Also, there is the freshness issue to consider. Will we, as a still small craft community with a slew of great local beers, be able to support the buying of one brand enough to ensure a flow of the freshest of that national brand, such as FW? I've had a hard time finding fresh FW in Chicago, which can be understood considering that even though the beer geeks make up a higher percentage of the population than your average city, there are many more brands available than here. More great choices, more likely you'll find some beers sitting around longer. Plus, the distance from the brewery has to be considered. However, I have also had trouble finding fresh FW while in L.A., and that's not so far from Paso Robles. So, let's hope the local distributor has a plan to keep the freshest hoppy offerings from FW in stock. That 9.5% Double Jack DIPA can fall off quickly.

I doubt we're going to have a chance to find fresher Firestone Walker than tonight, at the release party at Nob Hill Bar and Grill. Starting at 6, you can try 15 or so of the finest FW offerings, including Stivo Pils (collaboration with Russian River), 19th Anniversary, Bretta Weisse, Parabola Wookey Jack, all the other Jacks, Pivo, DBA, and so on. Tomorrow, Jubilation will be hosting a tasting event for the packaged beers, and will pour DBA, PAle 31, Easy Jack, Union Jack, Pivo Pils, and Luponic Distortion #2 from 4-6.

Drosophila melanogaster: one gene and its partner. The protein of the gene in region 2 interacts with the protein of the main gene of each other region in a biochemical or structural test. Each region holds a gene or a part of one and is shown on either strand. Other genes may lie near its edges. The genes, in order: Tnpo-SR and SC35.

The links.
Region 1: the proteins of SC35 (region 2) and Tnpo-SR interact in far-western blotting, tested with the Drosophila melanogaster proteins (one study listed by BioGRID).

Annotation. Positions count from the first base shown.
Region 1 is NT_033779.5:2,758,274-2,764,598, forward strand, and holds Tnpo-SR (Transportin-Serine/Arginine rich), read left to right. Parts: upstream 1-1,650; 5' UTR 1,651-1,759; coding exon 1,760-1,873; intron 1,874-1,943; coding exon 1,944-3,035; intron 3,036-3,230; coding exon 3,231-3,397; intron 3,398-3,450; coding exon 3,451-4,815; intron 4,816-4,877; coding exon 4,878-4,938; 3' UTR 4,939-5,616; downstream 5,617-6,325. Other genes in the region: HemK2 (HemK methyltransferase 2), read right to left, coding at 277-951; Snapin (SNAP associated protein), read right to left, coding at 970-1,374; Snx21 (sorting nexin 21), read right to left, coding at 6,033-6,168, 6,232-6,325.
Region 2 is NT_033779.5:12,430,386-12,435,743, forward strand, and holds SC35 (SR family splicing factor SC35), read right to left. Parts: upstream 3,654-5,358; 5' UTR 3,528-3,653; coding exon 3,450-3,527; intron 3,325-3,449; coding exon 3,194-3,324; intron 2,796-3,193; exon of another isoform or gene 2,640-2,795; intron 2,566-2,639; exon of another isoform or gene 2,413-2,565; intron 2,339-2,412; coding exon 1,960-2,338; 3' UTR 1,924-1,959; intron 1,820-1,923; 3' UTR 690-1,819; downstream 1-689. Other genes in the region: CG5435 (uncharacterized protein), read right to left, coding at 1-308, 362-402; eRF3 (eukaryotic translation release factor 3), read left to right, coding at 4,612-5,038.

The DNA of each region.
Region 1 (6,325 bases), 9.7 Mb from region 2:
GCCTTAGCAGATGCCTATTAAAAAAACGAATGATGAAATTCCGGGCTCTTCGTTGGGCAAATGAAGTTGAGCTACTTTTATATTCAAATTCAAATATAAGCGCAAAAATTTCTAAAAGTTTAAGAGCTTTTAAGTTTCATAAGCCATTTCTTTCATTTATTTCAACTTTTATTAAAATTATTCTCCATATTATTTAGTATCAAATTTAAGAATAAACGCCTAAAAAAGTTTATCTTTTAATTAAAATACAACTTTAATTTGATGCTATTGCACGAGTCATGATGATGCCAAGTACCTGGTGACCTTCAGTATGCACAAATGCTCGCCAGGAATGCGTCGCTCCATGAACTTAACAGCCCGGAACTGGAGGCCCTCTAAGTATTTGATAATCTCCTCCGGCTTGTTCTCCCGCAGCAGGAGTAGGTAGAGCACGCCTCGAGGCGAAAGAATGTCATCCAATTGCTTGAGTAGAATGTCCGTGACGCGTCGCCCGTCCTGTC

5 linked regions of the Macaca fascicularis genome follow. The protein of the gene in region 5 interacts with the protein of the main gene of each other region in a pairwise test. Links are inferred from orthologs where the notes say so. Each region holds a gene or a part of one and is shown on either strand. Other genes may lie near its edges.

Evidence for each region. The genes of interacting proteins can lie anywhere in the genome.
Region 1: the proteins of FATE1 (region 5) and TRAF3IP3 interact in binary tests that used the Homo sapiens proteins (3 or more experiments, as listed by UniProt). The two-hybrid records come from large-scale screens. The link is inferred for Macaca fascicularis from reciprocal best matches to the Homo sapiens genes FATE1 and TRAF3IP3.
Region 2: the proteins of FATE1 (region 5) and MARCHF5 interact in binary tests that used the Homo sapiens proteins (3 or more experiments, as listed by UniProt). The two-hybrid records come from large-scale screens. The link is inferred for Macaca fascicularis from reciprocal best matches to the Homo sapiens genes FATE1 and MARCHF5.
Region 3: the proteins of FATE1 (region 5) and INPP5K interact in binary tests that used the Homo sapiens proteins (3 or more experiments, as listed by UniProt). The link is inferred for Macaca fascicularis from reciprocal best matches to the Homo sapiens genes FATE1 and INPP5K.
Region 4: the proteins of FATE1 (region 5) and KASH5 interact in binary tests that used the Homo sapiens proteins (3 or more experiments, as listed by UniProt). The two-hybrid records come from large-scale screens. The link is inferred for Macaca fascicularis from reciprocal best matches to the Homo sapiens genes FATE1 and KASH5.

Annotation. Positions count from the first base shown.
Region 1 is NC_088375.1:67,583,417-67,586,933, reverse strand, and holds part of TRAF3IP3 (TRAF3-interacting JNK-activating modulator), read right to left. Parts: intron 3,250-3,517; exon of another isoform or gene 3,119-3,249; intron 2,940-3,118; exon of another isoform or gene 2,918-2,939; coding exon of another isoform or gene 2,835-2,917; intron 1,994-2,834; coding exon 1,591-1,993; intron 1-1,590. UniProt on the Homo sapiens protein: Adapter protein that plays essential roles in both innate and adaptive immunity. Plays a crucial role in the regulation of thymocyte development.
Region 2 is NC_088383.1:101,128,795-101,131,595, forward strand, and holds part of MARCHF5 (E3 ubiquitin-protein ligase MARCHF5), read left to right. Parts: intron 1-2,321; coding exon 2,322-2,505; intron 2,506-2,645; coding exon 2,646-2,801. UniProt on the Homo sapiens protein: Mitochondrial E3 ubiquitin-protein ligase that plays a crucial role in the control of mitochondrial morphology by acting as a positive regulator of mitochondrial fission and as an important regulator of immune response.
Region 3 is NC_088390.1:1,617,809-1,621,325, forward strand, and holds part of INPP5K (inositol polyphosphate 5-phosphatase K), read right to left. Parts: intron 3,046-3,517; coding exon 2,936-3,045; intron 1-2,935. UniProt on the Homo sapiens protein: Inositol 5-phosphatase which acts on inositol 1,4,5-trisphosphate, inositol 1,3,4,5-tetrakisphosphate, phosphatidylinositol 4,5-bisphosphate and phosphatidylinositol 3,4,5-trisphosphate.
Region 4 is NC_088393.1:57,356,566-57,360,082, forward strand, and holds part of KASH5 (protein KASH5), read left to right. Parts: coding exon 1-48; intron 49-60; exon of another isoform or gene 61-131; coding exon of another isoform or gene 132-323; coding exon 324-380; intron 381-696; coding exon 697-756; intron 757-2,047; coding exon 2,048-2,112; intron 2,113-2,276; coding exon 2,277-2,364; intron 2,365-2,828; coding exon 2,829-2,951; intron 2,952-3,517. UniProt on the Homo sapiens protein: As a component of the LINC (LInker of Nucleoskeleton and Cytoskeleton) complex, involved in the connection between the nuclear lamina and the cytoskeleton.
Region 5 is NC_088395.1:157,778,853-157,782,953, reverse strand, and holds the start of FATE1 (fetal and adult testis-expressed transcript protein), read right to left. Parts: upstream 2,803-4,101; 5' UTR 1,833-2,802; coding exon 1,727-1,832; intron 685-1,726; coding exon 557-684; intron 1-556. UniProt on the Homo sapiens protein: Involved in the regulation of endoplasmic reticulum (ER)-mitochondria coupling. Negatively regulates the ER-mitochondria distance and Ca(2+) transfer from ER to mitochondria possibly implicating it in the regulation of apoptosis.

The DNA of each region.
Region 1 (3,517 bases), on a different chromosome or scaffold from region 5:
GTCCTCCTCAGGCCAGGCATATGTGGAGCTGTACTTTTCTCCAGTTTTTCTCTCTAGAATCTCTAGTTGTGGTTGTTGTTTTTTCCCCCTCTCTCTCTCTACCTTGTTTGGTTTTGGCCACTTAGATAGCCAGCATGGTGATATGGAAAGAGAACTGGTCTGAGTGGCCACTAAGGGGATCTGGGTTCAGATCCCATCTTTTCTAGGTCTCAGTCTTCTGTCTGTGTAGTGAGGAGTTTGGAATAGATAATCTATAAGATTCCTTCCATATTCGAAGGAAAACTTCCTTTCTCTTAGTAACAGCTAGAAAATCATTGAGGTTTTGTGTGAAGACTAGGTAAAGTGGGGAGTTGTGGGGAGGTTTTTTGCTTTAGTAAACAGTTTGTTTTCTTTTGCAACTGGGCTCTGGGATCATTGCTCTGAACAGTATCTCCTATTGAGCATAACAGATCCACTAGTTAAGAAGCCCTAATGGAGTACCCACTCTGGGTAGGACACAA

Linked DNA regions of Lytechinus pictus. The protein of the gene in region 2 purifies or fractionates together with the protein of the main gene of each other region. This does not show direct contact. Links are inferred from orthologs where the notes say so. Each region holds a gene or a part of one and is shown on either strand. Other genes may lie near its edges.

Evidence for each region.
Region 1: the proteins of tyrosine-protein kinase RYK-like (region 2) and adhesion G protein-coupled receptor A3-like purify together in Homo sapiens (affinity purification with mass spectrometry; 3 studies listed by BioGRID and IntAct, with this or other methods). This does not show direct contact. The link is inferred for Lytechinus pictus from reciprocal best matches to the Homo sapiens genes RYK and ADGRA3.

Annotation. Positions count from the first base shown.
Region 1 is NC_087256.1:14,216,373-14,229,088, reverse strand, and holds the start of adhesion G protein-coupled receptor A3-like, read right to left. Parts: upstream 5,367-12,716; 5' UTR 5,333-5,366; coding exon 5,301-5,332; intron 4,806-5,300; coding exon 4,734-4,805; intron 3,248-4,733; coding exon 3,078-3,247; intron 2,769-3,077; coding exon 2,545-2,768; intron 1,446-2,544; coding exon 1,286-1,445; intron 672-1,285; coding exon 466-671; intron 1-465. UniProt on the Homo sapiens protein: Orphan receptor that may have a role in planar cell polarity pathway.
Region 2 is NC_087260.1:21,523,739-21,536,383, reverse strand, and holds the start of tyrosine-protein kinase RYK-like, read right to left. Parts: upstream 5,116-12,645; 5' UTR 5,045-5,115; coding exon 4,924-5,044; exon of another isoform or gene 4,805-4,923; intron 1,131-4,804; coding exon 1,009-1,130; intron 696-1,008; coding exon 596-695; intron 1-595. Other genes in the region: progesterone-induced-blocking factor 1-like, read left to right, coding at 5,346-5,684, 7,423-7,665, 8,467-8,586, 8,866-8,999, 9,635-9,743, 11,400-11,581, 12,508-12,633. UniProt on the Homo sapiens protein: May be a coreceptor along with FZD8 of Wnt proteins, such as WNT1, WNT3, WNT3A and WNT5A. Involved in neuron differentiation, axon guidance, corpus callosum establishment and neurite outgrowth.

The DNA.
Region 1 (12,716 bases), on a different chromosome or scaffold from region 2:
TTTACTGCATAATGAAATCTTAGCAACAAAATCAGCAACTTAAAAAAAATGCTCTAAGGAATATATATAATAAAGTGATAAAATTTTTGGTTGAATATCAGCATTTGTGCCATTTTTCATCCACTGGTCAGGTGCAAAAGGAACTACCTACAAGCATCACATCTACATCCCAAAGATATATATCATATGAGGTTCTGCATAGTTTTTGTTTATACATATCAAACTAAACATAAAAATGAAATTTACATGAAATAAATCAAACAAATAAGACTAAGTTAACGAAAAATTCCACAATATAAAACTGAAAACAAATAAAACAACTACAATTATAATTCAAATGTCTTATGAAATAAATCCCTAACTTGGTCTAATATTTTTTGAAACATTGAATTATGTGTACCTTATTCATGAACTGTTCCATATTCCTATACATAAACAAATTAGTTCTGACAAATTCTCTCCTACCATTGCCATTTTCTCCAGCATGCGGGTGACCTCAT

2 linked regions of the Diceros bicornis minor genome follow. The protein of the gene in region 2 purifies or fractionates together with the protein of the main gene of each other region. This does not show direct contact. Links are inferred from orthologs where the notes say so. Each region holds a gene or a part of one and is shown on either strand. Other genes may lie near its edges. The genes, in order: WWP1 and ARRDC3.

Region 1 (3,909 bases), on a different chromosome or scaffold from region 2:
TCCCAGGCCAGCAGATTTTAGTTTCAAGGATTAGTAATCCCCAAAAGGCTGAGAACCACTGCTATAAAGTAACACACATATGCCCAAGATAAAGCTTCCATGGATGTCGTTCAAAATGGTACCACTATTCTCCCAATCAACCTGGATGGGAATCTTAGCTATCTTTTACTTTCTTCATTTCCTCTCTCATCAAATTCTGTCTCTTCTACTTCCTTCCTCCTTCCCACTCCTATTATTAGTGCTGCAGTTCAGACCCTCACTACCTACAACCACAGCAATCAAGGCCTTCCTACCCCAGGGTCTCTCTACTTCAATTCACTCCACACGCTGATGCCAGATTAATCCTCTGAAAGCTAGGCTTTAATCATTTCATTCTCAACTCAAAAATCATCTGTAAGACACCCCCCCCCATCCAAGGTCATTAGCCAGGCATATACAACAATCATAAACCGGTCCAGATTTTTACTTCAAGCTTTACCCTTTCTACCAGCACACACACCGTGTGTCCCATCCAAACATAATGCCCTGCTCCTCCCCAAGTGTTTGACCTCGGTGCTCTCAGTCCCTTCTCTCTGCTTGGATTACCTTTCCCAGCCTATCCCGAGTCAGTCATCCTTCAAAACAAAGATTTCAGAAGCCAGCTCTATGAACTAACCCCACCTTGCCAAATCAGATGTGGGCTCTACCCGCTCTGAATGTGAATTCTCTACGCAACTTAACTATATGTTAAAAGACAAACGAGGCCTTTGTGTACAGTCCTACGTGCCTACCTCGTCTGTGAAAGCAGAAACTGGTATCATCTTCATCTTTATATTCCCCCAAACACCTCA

Sunday, July 10, 2016

NM IPA Challenge: Only the Strong and Smoked Survive

With the first round of the NM IPA Challenge being an elimination round, one thing was certain: there were sure to be a number of bad beers. In the past, this was certainly true, even when there were only 14 breweries total to judge, let alone 28. But many NM breweries stepped up to the point that there weren't any "immediately spit the beer onto the floor" IPAs. So there's that.
Rio Bravo welcomed a full house of lupulin-crazed drinkers, including a man donning a pretzel necklace to help fuel him through the 28 oz. of beers he was served. The Rio Bravo space proved to have the perfect combination of factors to make for a successful event: plenty of seating and five minutes or less from my house. And the NM Brewers Guild people have been doing this for so long, there were no hitches when it came to getting the beers, aside from a lot of foam. Someday, someone will perfect the jockey box. Maybe Tesla. Or Kia.